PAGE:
This post mentions eating disorders and might be triggering for some readers.
As Father’s Day approaches, I think of that person (I refuse to call him my father).
I always imagine a call that I would somehow miraculously receive after 10 years.
Maybe there would have been some sort of accident, or maybe that daily deck of smokes finally caught up to them.
Ten years of not speaking, and only two times of accidentally and unwarily seeing them. Once when they were leaving the grocery store and the other time was at a court hearing.
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Yeah, there is a bit of a contrast between those two times. It was very much the zigs and zags that made me cut them out.
All I can say is that they know what they did. They did me wrong, and they did my family wrong.
Sure, no child ever deserves to be abandoned, but as I get older, I thank that f**ker for walking out. I really was better off without them.
Years of therapy, many ended relationships, an eating disorder and an average week’s wages worth of hypnotherapy later, I am so far from that child who I once was, it almost all feels unreal.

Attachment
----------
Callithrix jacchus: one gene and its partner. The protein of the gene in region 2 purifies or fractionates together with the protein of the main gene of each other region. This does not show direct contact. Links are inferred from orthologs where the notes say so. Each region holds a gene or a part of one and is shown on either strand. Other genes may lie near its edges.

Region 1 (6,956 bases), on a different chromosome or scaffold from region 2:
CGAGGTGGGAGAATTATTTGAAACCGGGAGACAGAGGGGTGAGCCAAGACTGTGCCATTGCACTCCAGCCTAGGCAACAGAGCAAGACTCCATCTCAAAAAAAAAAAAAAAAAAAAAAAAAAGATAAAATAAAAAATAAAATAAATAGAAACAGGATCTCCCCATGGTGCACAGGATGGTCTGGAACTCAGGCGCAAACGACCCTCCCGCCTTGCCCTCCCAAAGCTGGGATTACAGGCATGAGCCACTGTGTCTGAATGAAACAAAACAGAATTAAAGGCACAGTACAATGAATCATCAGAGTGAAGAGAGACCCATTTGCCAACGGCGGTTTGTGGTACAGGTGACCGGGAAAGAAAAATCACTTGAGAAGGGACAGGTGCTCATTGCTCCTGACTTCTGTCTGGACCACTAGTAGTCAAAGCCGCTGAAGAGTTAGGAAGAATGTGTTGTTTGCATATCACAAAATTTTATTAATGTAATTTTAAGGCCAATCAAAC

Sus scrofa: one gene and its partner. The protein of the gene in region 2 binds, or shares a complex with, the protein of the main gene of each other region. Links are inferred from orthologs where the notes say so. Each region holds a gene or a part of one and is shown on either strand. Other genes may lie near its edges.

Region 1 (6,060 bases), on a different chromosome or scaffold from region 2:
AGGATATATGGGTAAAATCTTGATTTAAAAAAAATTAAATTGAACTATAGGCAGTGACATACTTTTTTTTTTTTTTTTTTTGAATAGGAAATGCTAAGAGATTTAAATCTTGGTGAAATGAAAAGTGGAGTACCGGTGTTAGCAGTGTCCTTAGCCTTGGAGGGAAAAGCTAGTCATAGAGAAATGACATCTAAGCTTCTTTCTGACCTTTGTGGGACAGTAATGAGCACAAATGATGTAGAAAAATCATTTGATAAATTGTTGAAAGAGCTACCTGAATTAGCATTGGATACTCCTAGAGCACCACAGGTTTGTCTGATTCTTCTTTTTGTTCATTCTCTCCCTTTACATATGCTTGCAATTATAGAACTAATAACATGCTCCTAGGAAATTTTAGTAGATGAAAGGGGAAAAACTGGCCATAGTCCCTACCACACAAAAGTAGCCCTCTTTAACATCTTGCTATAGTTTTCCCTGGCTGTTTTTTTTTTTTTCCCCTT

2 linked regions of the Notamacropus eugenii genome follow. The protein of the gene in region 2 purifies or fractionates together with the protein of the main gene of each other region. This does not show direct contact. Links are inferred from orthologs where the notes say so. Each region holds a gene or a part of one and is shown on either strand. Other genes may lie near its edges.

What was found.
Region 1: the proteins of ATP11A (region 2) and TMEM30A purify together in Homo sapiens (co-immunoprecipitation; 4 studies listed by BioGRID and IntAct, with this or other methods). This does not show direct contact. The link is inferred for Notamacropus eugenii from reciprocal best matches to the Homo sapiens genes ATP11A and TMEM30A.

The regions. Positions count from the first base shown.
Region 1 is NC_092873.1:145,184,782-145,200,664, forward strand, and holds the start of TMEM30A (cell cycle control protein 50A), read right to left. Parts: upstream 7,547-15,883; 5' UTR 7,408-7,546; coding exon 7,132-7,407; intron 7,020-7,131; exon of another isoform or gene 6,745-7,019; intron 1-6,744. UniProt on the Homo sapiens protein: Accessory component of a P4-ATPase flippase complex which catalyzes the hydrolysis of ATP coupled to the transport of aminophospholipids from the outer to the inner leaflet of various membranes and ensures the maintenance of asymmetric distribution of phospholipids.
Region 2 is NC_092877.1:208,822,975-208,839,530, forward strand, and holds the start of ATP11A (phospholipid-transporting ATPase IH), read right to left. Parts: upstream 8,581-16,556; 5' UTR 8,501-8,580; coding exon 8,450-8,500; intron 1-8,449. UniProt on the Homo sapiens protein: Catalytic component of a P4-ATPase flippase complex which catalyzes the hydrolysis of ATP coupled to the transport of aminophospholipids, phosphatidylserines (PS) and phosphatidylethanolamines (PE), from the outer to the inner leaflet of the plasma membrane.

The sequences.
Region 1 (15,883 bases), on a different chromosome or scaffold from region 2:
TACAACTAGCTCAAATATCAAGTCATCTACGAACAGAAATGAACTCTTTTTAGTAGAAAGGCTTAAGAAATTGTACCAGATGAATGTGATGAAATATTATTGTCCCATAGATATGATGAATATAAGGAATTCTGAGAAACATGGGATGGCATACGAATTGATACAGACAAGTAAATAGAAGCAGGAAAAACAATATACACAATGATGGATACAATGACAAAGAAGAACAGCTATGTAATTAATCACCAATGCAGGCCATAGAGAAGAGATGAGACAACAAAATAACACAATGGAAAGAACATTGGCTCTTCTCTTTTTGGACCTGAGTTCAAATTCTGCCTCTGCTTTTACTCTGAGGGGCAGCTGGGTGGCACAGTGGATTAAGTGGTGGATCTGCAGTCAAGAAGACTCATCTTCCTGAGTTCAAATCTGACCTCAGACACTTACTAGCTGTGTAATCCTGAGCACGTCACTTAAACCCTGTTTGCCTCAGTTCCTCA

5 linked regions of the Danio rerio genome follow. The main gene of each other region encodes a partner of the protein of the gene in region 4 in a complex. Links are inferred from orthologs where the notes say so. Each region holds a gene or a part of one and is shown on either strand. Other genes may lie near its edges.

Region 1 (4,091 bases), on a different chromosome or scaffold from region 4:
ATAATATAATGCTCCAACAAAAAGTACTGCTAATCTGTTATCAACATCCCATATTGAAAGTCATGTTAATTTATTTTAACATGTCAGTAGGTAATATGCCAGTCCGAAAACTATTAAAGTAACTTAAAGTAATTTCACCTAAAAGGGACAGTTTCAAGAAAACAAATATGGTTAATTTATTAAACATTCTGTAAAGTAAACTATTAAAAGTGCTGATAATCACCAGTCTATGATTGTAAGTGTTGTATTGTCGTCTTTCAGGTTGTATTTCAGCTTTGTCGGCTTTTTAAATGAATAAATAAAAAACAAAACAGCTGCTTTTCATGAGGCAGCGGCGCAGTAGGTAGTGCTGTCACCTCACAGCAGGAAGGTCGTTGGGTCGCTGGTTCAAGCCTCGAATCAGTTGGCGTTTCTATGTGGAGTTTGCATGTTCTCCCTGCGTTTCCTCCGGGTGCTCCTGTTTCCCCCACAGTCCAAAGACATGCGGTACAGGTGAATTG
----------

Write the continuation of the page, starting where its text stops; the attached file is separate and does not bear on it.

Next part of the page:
I am not magically healed, and this may not be the most enlightening story but there are a few things I have learned from it all.
“You’re an old soul,” people senior to me would always tell me.
All that means is I have suffered. I am not older, I just understand a little more.
It is really nothing to brag about, but if you ever need me to cut through the hallowing awkward silences, I am your girl; I have no shame in the moment.
I am also a great listener. The chances are that I remember everything you’ve ever personally told me.
When Donald Trump rose to power, the pits of my stomach churned.
'Grandeur narcissism' was a phrase that was thrown around by psychiatrists who would write articles about him.
I realised that Trump was not that different from my father. If anything, it all lined up perfectly.
If you are a child of someone with a narcissistic personality disorder, you know very well how to manipulate people, but you also know how to read a room, so you don’t tend to follow through.
The normal side of you, the sane part, pushes it out because you do not want to be like them, living in a psychotic reality.
There were so many things wrong with my father, the narcissism was just the tip of the iceberg.
But being his daughter, I had to be a trophy to him.